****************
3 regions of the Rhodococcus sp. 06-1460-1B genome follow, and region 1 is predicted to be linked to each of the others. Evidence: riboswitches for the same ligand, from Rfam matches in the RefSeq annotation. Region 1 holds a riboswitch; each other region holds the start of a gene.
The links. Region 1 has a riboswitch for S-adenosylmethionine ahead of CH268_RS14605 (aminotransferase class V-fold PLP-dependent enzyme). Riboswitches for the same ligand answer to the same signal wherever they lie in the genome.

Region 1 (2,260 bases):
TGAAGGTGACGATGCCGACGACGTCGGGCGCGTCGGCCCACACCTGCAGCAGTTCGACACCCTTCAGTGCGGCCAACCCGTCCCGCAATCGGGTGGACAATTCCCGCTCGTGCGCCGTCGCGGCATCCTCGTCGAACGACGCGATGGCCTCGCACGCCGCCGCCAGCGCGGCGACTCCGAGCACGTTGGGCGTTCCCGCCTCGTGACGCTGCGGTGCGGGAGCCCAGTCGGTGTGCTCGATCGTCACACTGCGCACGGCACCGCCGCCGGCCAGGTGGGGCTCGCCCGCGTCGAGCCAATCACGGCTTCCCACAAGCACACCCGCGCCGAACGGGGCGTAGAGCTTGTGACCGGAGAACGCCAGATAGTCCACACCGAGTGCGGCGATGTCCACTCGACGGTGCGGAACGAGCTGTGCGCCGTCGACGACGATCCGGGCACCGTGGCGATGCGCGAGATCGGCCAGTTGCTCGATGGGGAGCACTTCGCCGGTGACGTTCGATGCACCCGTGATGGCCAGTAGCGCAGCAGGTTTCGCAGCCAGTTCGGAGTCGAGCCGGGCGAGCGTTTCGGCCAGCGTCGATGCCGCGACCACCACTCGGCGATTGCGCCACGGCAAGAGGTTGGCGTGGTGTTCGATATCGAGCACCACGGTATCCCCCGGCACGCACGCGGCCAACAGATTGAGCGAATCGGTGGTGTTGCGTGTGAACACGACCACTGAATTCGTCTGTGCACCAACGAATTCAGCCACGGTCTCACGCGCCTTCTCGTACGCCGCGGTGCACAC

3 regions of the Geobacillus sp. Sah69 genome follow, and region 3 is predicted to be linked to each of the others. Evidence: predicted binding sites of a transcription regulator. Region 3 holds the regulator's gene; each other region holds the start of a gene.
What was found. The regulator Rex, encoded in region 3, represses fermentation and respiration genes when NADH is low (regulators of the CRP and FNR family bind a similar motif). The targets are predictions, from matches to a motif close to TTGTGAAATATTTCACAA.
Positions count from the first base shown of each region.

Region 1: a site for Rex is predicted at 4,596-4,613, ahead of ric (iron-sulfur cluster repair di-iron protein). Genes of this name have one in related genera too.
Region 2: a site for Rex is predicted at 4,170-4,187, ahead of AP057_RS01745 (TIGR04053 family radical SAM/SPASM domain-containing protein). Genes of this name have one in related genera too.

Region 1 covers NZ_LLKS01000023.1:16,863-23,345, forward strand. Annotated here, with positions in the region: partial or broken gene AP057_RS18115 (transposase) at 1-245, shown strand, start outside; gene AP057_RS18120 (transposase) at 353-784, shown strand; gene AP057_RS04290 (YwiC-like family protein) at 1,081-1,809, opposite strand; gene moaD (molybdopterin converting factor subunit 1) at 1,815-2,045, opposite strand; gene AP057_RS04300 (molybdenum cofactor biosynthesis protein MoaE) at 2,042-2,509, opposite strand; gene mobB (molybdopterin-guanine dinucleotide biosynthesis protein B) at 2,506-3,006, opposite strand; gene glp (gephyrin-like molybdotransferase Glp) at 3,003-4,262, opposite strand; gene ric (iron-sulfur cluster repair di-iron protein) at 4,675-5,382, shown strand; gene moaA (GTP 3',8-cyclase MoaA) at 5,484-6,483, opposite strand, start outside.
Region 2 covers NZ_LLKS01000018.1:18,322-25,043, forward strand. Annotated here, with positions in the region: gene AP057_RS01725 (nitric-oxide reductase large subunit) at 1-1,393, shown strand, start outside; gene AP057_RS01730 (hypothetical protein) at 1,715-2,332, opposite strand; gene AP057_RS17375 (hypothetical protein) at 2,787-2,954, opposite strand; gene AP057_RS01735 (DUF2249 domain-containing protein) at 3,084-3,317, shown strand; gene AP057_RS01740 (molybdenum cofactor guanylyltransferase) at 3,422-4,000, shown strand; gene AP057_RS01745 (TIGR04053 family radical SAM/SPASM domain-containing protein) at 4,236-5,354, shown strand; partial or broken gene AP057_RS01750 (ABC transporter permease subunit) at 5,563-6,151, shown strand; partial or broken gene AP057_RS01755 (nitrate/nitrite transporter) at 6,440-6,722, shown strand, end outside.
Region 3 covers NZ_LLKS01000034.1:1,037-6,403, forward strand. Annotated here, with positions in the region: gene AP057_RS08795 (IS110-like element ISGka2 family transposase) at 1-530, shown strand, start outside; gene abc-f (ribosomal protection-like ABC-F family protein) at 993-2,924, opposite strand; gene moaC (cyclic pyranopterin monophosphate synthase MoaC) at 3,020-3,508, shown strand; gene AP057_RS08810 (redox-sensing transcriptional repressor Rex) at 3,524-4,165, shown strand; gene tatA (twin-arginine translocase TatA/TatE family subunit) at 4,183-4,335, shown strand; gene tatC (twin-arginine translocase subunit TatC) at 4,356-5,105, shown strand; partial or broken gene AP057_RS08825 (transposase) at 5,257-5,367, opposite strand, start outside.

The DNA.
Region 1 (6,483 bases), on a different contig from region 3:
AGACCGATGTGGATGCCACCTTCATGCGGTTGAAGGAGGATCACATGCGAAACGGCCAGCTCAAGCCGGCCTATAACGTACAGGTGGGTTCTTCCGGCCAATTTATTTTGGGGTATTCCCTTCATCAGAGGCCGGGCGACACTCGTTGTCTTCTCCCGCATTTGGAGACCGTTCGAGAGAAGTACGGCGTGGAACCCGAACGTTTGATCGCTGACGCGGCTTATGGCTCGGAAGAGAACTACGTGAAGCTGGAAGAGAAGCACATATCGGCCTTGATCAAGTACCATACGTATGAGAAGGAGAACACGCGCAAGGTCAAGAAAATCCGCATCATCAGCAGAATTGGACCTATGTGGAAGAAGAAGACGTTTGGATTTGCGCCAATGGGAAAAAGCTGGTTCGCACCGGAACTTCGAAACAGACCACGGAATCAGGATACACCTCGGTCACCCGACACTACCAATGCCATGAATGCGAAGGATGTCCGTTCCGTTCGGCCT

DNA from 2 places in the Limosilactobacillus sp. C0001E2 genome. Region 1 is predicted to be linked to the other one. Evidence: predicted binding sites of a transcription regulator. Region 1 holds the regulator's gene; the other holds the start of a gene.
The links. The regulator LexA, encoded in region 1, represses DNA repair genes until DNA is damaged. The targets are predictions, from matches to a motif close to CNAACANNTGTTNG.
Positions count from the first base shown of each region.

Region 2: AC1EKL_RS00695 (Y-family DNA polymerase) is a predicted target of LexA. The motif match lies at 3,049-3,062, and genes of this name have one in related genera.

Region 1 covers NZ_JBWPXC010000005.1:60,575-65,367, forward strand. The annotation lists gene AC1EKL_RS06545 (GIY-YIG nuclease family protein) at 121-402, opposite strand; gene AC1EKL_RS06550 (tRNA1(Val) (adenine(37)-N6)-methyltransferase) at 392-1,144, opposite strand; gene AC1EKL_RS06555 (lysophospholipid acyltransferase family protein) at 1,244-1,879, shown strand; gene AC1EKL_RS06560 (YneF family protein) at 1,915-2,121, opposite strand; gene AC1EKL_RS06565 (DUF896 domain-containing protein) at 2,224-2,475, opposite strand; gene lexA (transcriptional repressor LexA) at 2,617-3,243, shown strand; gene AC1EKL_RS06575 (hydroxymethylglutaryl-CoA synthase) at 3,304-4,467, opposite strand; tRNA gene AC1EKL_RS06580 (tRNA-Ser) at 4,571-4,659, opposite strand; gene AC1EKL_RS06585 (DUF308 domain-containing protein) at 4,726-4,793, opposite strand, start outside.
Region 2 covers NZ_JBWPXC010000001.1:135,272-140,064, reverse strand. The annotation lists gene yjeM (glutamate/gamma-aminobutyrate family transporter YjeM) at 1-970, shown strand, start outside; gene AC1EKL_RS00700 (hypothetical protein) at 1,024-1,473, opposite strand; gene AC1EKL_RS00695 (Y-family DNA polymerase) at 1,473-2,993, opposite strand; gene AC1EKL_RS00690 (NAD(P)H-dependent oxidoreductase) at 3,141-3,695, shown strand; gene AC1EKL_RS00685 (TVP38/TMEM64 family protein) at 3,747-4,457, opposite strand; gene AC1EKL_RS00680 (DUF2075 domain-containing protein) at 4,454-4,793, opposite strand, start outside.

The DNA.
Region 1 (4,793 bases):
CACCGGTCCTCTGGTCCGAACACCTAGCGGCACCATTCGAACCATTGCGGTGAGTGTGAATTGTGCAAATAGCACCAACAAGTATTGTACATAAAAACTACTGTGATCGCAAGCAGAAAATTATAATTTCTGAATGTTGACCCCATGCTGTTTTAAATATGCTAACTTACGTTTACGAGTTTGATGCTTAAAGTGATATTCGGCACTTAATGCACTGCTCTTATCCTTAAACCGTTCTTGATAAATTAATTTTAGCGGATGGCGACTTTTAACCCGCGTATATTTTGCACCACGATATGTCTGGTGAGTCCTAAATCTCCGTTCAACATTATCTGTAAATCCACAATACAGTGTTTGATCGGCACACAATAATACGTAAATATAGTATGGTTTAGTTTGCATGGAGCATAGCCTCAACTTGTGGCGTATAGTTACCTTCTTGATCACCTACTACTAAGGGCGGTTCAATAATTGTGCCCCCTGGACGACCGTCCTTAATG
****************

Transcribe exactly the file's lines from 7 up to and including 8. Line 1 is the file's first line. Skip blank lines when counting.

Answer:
Positions count from the first base shown of each region.

Region 1: a site for Rex is predicted at 4,596-4,613, ahead of ric (iron-sulfur cluster repair di-iron protein). Genes of this name have one in related genera too.